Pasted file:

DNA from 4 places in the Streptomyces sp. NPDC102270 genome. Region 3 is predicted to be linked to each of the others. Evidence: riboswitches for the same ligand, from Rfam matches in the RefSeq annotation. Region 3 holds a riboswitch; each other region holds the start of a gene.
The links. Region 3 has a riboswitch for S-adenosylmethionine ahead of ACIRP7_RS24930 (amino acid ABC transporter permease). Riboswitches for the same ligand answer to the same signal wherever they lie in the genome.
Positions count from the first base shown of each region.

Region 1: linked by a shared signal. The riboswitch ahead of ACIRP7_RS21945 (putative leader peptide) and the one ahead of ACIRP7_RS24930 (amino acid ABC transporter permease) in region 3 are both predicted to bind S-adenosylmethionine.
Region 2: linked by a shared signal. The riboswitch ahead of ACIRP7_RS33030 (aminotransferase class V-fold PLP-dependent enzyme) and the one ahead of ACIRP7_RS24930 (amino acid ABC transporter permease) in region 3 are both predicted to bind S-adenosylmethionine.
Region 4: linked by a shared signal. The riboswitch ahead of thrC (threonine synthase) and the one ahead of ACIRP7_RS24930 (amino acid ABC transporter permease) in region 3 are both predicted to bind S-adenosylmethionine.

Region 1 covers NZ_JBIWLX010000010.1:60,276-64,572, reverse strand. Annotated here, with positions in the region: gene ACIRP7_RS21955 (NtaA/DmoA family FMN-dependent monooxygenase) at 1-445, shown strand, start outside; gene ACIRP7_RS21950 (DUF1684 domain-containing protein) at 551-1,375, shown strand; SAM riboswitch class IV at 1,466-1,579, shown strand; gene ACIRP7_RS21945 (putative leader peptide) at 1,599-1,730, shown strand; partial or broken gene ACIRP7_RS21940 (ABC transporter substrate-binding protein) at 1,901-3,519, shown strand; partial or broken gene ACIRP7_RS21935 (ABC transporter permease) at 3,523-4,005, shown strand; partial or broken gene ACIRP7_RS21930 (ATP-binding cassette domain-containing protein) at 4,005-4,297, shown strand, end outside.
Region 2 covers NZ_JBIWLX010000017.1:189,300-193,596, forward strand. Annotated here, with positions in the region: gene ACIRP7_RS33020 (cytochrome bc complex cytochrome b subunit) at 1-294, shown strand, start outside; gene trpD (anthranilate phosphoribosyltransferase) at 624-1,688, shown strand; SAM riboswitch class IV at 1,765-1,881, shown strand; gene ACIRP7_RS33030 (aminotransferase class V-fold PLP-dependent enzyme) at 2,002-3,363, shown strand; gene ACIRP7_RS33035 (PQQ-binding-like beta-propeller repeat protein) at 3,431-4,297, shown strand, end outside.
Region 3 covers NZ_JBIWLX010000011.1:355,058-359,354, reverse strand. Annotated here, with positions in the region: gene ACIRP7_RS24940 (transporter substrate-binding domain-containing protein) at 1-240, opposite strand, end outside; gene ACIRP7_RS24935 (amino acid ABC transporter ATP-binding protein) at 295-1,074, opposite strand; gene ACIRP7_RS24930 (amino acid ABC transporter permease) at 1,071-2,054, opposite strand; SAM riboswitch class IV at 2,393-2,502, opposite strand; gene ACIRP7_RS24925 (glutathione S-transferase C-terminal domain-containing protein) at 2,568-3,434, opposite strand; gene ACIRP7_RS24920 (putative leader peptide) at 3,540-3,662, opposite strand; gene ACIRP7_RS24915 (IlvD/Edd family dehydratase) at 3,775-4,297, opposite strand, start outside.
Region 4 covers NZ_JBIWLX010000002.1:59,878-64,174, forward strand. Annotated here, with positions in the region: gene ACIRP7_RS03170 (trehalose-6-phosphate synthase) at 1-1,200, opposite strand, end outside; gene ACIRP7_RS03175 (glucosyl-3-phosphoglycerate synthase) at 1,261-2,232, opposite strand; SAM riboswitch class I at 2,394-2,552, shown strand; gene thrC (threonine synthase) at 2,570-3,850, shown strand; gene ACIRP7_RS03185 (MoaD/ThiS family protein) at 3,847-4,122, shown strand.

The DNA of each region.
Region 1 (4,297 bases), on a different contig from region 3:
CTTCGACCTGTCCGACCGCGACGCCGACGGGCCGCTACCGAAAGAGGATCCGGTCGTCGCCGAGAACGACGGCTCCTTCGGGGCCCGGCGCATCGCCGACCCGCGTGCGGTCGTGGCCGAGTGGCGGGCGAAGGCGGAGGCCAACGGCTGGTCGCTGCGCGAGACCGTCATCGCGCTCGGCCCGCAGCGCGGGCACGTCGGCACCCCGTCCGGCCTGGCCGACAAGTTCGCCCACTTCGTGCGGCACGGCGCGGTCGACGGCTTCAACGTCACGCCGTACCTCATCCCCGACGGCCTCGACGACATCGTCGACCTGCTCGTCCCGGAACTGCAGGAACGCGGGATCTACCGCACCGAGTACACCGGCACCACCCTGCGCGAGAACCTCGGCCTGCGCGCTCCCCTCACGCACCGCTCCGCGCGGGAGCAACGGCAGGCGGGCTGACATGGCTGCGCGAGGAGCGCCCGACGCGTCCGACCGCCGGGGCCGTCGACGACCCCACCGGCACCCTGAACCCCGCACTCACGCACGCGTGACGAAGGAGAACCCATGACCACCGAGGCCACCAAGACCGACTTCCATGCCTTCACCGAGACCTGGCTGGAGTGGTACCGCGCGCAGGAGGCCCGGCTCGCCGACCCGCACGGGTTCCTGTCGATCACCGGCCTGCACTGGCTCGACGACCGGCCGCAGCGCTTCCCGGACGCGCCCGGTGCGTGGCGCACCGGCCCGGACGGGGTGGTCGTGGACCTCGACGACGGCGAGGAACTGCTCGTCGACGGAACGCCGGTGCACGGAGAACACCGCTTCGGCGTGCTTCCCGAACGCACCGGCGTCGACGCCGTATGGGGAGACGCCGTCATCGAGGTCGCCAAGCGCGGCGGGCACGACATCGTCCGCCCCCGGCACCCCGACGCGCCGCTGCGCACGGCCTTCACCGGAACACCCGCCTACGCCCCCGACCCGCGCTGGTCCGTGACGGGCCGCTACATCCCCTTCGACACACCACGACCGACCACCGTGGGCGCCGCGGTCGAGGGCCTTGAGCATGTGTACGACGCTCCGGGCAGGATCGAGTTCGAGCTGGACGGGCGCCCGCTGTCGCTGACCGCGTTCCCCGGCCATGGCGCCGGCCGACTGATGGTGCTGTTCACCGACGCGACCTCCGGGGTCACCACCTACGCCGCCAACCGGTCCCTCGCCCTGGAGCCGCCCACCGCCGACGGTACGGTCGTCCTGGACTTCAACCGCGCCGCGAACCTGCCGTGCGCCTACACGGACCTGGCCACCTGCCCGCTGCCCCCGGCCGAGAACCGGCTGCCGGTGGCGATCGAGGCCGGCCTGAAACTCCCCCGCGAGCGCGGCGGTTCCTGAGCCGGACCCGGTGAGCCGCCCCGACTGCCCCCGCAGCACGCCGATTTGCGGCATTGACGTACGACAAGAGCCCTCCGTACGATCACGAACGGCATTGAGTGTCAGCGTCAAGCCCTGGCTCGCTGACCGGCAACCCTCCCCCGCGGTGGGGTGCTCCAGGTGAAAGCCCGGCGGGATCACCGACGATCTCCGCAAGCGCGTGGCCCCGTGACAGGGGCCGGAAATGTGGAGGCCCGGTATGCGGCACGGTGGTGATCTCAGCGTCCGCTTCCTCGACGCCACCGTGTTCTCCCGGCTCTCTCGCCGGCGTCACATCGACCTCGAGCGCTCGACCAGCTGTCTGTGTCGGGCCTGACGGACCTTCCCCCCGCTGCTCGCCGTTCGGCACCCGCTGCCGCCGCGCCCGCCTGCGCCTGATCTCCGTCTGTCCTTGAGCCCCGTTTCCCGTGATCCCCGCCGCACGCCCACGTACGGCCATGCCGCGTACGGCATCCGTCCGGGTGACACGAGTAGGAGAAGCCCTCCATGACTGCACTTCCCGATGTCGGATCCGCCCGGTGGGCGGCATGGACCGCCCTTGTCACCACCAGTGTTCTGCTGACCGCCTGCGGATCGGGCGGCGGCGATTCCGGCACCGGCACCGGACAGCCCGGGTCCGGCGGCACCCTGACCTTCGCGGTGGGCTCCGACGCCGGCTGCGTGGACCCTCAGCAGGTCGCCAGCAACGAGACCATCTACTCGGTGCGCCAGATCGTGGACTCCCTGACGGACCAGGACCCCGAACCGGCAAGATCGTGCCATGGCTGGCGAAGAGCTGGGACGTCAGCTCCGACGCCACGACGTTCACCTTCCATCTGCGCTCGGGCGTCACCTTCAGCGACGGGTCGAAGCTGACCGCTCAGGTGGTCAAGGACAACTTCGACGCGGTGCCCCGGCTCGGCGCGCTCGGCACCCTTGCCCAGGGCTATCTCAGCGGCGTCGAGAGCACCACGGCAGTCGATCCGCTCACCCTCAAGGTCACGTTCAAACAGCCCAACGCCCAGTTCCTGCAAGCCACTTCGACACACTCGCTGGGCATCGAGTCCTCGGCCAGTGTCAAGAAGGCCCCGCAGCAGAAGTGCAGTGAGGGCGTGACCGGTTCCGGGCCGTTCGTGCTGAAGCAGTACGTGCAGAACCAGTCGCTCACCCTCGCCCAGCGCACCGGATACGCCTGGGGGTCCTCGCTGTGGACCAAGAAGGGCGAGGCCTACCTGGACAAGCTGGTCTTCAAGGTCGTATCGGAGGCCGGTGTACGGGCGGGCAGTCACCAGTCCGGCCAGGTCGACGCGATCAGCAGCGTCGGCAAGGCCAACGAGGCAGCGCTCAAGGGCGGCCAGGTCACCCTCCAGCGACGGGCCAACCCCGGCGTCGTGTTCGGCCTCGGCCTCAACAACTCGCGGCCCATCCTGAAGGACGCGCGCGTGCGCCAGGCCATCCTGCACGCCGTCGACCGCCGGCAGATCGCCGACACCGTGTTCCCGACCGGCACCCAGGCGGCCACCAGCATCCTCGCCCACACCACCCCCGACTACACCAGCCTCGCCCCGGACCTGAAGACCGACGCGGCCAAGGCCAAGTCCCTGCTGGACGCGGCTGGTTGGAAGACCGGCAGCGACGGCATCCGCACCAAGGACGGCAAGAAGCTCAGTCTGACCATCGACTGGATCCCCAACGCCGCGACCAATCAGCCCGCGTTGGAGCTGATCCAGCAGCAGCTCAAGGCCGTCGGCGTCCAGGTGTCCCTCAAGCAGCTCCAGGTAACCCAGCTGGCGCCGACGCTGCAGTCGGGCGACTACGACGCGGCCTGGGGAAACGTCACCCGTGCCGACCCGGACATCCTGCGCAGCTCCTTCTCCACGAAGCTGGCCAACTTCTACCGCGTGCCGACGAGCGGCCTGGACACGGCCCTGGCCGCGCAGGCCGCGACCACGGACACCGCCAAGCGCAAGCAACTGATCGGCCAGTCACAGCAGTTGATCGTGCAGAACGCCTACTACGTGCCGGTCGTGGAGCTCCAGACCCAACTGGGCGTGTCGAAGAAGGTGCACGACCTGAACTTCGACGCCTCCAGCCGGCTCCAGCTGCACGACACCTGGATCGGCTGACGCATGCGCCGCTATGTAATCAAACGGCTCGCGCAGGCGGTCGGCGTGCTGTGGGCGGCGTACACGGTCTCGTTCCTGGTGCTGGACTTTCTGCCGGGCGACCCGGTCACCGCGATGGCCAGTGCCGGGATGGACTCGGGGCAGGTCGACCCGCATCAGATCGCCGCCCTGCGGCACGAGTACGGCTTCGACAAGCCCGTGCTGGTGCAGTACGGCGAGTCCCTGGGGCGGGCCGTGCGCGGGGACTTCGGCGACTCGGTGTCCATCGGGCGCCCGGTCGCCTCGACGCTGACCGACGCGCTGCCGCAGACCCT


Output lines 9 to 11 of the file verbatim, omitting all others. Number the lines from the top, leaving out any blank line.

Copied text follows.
Region 3 covers NZ_JBIWLX010000011.1:355,058-359,354, reverse strand. Annotated here, with positions in the region: gene ACIRP7_RS24940 (transporter substrate-binding domain-containing protein) at 1-240, opposite strand, end outside; gene ACIRP7_RS24935 (amino acid ABC transporter ATP-binding protein) at 295-1,074, opposite strand; gene ACIRP7_RS24930 (amino acid ABC transporter permease) at 1,071-2,054, opposite strand; SAM riboswitch class IV at 2,393-2,502, opposite strand; gene ACIRP7_RS24925 (glutathione S-transferase C-terminal domain-containing protein) at 2,568-3,434, opposite strand; gene ACIRP7_RS24920 (putative leader peptide) at 3,540-3,662, opposite strand; gene ACIRP7_RS24915 (IlvD/Edd family dehydratase) at 3,775-4,297, opposite strand, start outside.
Region 4 covers NZ_JBIWLX010000002.1:59,878-64,174, forward strand. Annotated here, with positions in the region: gene ACIRP7_RS03170 (trehalose-6-phosphate synthase) at 1-1,200, opposite strand, end outside; gene ACIRP7_RS03175 (glucosyl-3-phosphoglycerate synthase) at 1,261-2,232, opposite strand; SAM riboswitch class I at 2,394-2,552, shown strand; gene thrC (threonine synthase) at 2,570-3,850, shown strand; gene ACIRP7_RS03185 (MoaD/ThiS family protein) at 3,847-4,122, shown strand.

The DNA of each region.